Salvia Indian Summer

Guide to making more Salvias

A helpful guide to growing more Salvias.

  • Select your Salvia carefully

    1. Choose Your Plant Carefully

    Healthy, unflowered, tip cuttings should be selected – keeping a close look out for any insect pests that may be lurking on the underside of the leaf. The example seen here is from a plant of Salvia guaranitica ‘Blue Enigma’.

  • Carefully cut with a pair of secateurs

    2. Tidy up

    Remove the lower leaves from the cutting using a sharp pair of bypass secateurs (I prefer the Felco 6) to leave just two pairs of leaves. Make sure that the leaves are removed as close to the stem as possible to reduce the likelihood of basal rotting.

  • Cutting the stem of the Salvia

    3. Cut the stem

    Make a clean, horizontal cut approximately 2mm below a leaf node. This area of a plant’s stem contains a high concentration of auxins (hormones that induce rooting) – the greater the distance from a node, the lower the auxin concentration.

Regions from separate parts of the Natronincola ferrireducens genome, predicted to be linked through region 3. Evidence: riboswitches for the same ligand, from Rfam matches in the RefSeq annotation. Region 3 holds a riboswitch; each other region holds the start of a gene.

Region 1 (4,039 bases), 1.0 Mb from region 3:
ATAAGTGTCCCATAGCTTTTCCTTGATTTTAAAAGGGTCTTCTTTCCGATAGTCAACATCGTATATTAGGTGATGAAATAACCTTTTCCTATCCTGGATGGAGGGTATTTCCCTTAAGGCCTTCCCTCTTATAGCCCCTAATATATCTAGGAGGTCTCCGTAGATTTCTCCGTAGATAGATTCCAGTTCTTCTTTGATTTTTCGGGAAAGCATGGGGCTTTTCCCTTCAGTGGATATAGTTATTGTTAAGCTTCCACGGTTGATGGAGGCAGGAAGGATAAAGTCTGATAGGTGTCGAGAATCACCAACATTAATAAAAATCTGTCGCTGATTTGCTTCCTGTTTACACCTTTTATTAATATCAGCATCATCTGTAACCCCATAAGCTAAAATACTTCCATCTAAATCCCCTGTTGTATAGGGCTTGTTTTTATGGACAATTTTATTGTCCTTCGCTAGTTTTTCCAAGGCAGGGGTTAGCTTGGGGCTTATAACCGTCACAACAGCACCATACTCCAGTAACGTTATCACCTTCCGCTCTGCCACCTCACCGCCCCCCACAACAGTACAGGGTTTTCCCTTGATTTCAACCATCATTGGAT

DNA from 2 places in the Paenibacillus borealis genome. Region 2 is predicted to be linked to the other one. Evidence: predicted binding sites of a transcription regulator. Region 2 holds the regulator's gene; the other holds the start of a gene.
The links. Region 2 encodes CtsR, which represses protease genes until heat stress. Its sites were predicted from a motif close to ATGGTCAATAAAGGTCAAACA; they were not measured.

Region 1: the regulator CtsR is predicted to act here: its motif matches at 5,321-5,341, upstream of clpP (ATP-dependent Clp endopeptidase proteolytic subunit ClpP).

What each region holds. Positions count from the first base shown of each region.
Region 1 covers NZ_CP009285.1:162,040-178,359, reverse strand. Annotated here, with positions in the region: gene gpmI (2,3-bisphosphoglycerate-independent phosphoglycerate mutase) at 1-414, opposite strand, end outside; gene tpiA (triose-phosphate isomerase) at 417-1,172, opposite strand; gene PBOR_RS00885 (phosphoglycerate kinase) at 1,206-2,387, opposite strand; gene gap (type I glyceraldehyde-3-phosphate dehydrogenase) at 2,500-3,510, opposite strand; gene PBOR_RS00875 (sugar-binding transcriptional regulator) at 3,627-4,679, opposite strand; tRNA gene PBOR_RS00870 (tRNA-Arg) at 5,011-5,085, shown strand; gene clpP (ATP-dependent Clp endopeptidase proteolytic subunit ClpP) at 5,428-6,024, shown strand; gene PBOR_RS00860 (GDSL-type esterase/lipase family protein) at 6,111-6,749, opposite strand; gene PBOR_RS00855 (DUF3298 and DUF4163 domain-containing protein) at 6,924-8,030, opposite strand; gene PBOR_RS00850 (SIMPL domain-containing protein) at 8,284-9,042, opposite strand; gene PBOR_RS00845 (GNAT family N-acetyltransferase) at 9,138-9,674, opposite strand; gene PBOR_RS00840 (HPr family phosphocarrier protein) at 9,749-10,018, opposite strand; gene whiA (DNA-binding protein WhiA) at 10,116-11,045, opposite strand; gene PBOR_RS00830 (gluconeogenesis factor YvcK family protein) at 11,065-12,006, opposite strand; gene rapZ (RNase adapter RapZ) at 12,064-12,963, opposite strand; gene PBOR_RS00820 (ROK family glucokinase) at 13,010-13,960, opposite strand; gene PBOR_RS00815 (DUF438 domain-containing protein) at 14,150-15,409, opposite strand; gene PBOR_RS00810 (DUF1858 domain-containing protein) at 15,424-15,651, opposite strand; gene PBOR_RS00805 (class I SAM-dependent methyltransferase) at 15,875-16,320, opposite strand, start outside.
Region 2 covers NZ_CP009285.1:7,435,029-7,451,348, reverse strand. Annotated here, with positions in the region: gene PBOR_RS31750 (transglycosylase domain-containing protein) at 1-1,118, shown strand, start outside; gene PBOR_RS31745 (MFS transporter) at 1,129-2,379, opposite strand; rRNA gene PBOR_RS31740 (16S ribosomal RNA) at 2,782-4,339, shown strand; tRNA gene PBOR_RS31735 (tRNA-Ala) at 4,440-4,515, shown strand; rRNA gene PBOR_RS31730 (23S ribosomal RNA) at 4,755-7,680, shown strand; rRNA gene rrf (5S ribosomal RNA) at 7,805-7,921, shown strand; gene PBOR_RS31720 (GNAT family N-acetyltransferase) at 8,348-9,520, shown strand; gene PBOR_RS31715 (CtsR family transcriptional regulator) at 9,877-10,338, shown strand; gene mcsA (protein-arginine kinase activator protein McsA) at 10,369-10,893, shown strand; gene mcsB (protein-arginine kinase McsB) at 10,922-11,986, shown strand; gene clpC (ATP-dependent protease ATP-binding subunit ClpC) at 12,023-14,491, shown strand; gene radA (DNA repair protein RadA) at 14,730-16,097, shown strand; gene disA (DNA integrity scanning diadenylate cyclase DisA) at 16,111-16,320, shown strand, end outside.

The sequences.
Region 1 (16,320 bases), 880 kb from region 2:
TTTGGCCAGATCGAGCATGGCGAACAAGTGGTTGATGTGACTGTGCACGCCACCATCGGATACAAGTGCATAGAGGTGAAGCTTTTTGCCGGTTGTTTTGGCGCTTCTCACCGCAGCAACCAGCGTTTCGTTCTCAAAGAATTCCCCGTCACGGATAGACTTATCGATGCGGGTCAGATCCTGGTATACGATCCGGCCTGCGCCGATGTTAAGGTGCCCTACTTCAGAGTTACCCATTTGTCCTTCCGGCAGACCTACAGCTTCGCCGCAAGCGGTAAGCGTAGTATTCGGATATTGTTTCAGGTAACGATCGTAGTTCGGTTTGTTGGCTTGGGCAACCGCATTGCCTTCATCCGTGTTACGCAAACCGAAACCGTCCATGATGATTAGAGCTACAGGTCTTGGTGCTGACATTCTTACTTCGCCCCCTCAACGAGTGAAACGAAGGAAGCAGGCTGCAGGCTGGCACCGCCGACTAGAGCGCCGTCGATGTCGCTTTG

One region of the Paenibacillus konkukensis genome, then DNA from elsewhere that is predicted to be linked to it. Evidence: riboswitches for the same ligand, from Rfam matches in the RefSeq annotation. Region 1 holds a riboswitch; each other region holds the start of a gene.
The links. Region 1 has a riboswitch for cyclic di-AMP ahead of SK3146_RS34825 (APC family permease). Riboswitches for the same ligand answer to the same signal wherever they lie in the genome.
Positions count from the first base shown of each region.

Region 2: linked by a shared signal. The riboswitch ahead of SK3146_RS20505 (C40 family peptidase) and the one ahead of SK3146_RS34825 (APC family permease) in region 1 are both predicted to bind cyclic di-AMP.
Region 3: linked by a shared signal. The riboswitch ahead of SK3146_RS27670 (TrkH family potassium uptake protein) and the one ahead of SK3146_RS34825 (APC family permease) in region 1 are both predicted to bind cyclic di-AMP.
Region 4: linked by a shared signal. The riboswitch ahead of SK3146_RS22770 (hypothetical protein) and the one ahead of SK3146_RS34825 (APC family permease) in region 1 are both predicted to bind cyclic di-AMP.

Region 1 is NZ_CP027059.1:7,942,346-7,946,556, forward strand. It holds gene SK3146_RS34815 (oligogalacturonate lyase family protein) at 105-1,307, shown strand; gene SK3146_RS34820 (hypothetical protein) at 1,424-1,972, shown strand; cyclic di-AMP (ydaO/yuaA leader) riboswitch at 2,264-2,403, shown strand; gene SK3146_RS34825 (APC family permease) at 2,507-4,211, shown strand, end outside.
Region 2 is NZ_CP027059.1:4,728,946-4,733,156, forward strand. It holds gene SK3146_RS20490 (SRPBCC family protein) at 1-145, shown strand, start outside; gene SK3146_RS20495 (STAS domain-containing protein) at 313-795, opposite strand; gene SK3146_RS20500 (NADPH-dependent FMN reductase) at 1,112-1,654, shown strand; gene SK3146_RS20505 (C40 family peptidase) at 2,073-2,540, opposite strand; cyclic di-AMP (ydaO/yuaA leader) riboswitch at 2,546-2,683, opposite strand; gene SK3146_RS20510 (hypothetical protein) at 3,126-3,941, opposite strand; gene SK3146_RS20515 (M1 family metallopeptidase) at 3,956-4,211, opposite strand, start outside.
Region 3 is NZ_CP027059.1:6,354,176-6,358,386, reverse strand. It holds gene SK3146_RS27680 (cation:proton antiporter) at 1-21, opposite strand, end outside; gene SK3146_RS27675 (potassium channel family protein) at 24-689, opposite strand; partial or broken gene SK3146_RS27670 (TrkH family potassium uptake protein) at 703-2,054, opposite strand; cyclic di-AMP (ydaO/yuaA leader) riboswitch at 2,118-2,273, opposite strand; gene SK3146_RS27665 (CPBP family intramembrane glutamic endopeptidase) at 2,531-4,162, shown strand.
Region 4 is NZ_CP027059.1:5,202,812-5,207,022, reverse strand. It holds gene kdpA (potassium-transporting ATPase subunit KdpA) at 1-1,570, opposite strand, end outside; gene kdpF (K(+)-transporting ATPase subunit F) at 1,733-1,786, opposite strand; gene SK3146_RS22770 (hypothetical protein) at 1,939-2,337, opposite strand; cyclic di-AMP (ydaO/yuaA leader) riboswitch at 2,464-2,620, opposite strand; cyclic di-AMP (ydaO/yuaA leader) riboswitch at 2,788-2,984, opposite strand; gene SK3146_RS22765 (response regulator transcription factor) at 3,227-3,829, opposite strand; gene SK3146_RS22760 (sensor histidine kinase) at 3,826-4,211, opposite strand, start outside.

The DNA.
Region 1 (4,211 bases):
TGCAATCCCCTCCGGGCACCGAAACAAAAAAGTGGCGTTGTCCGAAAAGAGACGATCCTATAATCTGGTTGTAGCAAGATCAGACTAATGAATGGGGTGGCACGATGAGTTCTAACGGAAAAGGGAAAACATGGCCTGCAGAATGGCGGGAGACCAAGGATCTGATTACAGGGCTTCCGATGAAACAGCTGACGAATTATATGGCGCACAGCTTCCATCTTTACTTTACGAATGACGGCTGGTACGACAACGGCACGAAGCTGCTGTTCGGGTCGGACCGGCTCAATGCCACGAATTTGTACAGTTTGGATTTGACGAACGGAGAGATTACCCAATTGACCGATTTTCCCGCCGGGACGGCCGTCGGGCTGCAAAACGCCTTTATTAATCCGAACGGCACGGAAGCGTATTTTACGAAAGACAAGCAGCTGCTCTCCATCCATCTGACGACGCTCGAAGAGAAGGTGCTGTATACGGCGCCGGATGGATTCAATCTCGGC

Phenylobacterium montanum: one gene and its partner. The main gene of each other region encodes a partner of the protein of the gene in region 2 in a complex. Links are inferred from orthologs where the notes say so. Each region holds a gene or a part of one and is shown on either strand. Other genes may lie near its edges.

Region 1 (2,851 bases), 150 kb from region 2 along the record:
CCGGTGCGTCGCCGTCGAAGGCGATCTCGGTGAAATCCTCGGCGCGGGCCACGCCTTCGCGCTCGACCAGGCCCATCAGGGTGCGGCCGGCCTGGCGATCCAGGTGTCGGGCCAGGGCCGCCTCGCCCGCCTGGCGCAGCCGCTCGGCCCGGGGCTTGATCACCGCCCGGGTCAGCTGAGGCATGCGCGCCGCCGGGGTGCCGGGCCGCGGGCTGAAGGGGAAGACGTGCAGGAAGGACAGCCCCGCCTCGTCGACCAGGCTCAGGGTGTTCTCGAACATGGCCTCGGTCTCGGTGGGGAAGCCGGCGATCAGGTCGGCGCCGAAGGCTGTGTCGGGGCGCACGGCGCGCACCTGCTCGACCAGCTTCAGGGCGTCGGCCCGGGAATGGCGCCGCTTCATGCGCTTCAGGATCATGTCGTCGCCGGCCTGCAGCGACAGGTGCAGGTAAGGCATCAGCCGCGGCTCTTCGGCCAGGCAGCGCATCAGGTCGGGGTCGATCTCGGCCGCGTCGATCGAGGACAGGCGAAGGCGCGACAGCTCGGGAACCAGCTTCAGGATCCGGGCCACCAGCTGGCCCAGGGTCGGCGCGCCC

• Trimming the leaves of the Salvia

    4. Reduce leaf area

    Reduce the lower pair of leaves by 50% to reduce transpiration – this will help to stop
    the cuttings from wilting and ensure they are able to use maximum energy for growing. Make sure your secateurs are clean when you do this.

  • Rows of Salvia cuttings in a plug tray

    5. All in a row

    Insert the cuttings into plug trays containing loamless, multipurpose compost and mix so that 25% of it is fine-grade vermiculite. This will ensure good drainage and aeration. The use of rooting powder is not necessary as most salvias root quite readily.

  • Spraying a fine mist on Salvia cuttings

    6. Forming roots

    Spray a fine misting of water over the cuttings and place them in a humid, shady place, or better still in a propagator with basal heat. The cuttings should root within two to three weeks. Once well rooted, pot on into 9cm pots using a free draining multipurpose potting compost.